Of the #1 New York Times best-selling Kinsey Millhone series, NPR said, "Makes me wish there were more than 26 letters."
Two dead bodies changed the course of my life that fall. One of them I knew and the other I'd never laid eyes on until I saw him in the morgue.
The first was a local PI of suspect reputation. He'd been gunned down near the beach at Santa Teresa. It looked like a robbery gone bad. The other was on the beach six weeks later. He'd been sleeping rough. Probably homeless. No identification. A slip of paper with Millhone's name and number was in his pants pocket. The coroner asked her to come to the morgue to see if she could ID him.
Two seemingly unrelated deaths, one a murder, the other apparently of natural causes.
But as Kinsey digs deeper into the mystery of the John Doe, some very strange linkages begin to emerge. And before long at least one aspect is solved as Kinsey literally finds the key to his identity. "And just like that," she says, "the lid to Pandora's box flew open. It would take me another day before I understood how many imps had been freed, but for the moment, I was inordinately pleased with myself."
In this multilayered tale, the surfaces seem clear, but the underpinnings are full of betrayals, misunderstandings, and outright murderous fraud. And Kinsey, through no fault of her own, is thoroughly compromised.
W is for…wanderer…worthless…wronged….
W is for wasted.
©2013 Sue Grafton (P)2013 Random House Audio
More distinctive characters, places, etc.
I couldn't tell if I had heard this book before or not it was so bland and similar to her other books.
I have listened to many already and hope for more memorable books from her.
I do enjoy the way Sue Grafton takes you through Kinsey's day. It's different and one can really get into it after a while.
I have been reading these books for 20 years. I am not sure if it is me that is tired of them, or Ms. Grafton. Kinsey just never seems to move forward. In this book she makes the same bone-headed choices and lets another batch of people take outrageous advantage of her, for NO APPARENT REASON other than this book needing to words on a page. Everyone is this book is crabby, if not downright bitchy. Even henry is put out.
So much of this book is filler. "I took out my overnight bag and set it on the counter in the bathroom. Grasping the small blue zipper tab, I pulled it to the right, revealing my toilette in miniature. So as to be prepared in the morning I removed form the bag my toothbrush, a small minty-smelling container of floss, a travel sized tube of toothpaste with a dent int he middle from previous usage, deodorant, foot powder to ward off any nasty fungus i might pick up from the grimy carpet, moisturizer, mascara..." aaaaarrrgggggghhhhhh!!!
it is also a bit jarring to adjust to the shoehorning in of a 2000=era problem to 1988. As far as remember, bums at off ramps wasn't really an issue at that time. i just didn't find the premise believable. but maybe i'm just crabby =)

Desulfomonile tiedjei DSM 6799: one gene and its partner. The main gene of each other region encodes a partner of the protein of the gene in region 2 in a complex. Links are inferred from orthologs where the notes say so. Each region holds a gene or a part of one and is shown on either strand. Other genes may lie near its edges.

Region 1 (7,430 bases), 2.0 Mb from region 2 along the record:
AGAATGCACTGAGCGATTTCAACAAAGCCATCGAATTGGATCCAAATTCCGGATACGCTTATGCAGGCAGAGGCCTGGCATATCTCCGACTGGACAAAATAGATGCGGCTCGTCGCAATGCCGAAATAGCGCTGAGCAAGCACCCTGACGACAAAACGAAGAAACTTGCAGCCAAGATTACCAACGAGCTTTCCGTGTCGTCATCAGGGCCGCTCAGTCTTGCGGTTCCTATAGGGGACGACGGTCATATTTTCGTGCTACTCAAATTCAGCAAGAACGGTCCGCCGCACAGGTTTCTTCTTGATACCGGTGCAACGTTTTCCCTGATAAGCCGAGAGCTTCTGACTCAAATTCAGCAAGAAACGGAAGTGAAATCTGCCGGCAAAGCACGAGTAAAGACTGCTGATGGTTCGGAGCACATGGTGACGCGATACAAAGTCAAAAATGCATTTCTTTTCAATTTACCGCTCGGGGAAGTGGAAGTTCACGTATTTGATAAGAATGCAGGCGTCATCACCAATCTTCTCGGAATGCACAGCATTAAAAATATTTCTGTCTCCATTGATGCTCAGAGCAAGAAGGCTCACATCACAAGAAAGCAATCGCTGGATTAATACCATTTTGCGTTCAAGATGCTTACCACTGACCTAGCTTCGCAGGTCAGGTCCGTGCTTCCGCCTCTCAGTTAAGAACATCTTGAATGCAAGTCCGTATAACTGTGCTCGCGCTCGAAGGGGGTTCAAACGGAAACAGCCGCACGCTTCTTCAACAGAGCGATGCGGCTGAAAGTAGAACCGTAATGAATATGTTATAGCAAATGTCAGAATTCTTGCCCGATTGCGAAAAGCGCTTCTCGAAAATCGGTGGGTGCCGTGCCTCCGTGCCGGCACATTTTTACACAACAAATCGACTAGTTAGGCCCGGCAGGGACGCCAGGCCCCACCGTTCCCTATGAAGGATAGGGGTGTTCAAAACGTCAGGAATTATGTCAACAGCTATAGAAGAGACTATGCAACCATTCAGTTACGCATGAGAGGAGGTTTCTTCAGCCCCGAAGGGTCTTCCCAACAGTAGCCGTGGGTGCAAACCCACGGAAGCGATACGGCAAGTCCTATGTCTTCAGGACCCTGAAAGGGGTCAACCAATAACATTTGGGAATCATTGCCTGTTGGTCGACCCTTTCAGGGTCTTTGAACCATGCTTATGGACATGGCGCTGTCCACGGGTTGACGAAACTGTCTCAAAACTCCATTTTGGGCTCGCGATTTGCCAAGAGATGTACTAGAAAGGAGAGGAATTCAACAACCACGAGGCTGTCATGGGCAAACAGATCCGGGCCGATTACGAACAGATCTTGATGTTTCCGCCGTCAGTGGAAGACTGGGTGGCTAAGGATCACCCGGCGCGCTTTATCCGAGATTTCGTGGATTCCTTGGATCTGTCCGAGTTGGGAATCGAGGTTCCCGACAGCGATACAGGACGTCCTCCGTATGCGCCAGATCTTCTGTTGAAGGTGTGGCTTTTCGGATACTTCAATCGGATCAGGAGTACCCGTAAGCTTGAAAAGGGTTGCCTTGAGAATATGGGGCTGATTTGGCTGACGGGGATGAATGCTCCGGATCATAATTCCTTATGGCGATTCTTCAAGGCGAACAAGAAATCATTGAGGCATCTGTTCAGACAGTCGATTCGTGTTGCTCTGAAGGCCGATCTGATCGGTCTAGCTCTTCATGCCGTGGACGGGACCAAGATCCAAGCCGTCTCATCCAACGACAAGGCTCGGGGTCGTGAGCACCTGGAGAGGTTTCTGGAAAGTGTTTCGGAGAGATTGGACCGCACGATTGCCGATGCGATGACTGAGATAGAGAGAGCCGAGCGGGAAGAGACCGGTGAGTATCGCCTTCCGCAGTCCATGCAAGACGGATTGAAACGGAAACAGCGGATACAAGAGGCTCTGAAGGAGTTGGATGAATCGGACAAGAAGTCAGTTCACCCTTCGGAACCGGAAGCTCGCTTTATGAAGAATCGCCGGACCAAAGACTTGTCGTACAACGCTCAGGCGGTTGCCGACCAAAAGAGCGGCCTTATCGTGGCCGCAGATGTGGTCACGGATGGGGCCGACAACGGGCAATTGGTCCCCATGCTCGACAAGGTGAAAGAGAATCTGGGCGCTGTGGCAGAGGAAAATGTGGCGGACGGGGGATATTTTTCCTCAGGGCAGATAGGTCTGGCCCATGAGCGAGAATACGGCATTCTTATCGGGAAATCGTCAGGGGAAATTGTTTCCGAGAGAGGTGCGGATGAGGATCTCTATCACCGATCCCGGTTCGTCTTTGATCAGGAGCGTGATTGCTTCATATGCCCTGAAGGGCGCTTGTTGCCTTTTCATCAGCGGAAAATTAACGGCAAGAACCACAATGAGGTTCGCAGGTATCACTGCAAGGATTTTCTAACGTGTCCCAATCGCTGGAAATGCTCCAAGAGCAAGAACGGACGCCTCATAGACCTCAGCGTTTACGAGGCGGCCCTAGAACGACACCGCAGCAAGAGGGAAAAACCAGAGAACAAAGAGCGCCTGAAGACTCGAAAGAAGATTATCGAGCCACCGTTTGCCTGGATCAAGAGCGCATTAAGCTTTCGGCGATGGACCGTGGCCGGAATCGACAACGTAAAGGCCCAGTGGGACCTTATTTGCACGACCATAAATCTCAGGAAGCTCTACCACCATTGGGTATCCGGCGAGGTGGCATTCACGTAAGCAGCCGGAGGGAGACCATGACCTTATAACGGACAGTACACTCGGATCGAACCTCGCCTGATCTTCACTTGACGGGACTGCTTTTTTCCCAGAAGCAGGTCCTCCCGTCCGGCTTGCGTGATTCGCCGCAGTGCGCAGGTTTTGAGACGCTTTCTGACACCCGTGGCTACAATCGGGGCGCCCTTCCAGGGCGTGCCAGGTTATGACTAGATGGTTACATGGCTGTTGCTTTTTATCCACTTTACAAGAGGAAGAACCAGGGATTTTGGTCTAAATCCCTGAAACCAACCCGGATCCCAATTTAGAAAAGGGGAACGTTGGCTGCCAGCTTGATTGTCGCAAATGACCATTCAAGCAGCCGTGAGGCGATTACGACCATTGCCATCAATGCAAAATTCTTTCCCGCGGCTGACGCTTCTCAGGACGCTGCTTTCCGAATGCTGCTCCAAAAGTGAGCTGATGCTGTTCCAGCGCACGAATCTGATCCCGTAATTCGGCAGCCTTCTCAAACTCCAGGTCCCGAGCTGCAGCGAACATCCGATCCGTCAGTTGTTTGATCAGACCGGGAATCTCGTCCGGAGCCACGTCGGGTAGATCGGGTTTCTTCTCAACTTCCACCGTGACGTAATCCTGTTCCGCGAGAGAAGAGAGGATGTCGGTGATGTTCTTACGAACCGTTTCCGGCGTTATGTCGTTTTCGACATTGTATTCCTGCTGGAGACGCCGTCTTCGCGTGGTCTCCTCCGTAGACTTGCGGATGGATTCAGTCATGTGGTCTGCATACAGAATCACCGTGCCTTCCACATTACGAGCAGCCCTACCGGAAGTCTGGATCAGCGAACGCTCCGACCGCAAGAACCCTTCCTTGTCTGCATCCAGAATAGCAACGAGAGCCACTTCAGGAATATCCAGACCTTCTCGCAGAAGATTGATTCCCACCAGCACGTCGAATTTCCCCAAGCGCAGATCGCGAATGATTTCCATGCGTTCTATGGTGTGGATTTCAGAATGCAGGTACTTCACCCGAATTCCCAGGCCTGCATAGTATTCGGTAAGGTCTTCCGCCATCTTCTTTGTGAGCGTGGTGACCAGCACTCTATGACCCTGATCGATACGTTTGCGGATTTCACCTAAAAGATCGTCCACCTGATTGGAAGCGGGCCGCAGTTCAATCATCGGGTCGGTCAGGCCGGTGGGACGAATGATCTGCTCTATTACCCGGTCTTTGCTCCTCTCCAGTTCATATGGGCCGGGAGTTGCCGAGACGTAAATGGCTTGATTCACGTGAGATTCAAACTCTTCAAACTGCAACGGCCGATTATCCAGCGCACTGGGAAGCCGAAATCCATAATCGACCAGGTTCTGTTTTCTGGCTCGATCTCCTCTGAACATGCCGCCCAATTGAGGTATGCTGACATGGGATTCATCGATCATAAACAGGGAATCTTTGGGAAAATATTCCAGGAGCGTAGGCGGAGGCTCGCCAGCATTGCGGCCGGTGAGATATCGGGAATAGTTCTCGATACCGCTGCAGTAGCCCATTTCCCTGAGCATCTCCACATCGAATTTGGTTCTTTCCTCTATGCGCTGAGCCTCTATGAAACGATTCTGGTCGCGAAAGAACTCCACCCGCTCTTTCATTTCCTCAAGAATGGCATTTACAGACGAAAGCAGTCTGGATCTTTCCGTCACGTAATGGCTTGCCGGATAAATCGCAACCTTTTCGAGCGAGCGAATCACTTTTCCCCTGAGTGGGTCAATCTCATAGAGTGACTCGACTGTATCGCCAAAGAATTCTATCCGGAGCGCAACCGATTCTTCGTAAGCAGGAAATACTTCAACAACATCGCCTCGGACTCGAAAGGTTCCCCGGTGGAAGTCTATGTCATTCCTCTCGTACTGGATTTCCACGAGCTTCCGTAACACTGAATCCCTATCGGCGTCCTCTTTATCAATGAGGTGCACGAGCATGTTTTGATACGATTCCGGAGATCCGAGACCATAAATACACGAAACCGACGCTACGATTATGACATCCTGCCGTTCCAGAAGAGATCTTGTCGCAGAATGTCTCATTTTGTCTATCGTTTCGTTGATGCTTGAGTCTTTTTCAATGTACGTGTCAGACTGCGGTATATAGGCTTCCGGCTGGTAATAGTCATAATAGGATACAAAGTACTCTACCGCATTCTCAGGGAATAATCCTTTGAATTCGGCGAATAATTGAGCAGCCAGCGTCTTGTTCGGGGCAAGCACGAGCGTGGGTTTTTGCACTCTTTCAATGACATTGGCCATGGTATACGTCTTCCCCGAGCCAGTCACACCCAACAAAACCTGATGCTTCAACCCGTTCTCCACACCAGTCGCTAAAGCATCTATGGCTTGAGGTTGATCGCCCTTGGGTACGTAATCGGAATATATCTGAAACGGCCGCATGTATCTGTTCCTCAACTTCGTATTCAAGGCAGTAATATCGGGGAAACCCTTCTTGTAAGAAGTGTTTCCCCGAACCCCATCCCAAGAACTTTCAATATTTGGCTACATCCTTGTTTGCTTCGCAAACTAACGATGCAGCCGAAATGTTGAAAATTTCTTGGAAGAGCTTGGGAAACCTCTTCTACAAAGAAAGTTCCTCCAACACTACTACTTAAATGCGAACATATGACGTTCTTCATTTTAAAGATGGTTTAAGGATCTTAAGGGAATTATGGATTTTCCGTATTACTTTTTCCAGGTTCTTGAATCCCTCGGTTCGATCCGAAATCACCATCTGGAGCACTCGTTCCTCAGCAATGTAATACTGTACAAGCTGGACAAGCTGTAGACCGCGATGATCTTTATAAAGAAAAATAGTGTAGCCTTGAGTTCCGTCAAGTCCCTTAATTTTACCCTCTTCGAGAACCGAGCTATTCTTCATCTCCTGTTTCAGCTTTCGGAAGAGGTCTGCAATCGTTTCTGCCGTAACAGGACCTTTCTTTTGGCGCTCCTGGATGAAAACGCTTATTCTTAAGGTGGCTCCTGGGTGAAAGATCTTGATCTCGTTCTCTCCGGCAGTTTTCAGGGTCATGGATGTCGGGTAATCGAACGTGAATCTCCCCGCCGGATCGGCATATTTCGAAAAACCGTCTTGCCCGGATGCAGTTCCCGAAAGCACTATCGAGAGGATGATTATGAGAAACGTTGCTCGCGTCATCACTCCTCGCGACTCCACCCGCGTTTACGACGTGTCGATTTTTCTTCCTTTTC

If you are a diehard fan, then you might like it. Dietz and Cheney make appearances, wiggling their eyebrows, Kinsey does her stuff, kinda. I almost feel like Kiinsey is tired of herself too.
The story would have been better if she didn't itemize everything around her. Probably could have shorten the book by 10-12 chapters.
I would have given up if this hadn't been for the book club. Could have skpped the first 8-9 chapters and still been okay.
Former English teacher; retired geologist.
Someone who vacations in Bakersfield might enjoy it. Perhaps someone living in a halfway house or under a bridge or in a spiderhole, someone already so depressed they might find it a good time and go out and bum smokes off people in underground garages.
No. I feel like rereading "A is for Alibi", something fresh.
Its hard to change voice quality. Just didn't sound like the Kinsey in my head. She certainly transmitted the tedium of this book.
It had all the elements of the series: setting, Henry, Santa Teresa/Barbara, her little home, her tongue in cheek (but a lousy plot that her usual stuff couldn't prop up).
It was half-hearted, warmed-over plights of hopeless loosers with boring issues. Much prefer plights of the fallen rich living in a seaside paradise. Kinsey's spunk has withered without her vintage VW bug and a fascinating client who's driven to the brink of his fairytale existence, and an imminent domain complication concerning Rosie's. Hey, I could write a better one than this "Wasted" effort. Perhaps I will.
I have a rather eclectic love of books. I know what I like and I tend not to be a severe critic. If I enjoyed it, it gets 4 or 5 stars.
I love Sue Grafton and she has never disappointed me. This book was as good as the rest. It is a fun story and we finally get to meet some of her kin.
The plot was too wordy with mundane details that were boring and unimportant to the story matter. While the narrator had great diction, most of her voices were less than effective. Since her own voice is somewhat gravely, I couldn't picture her voice matching that of the heroine and had a hard time picturing what the heroine would look like.
I might consider another book in her series just to have something to compare this one to.
Say something about yourself!
As usual Judy Kaye renders Kinsey Millhone a wonder one wants to know, hang out with. In her latest novel, Sue Grafton, once again brings us to Santa Teresa during the 1980s following Millhone around scoping out clues. Kinsey's strong independent streak is refreshing in today's world weak kneed women. As usual she is a breath of fresh air. In this latest installment of the alphabet series, Millhone is looking for the family of a deceased homeless man to resolve his will. Through the plot turns we see Kinsey at her best.
Kinsey Millhone's independent streak but also her vulnerability.
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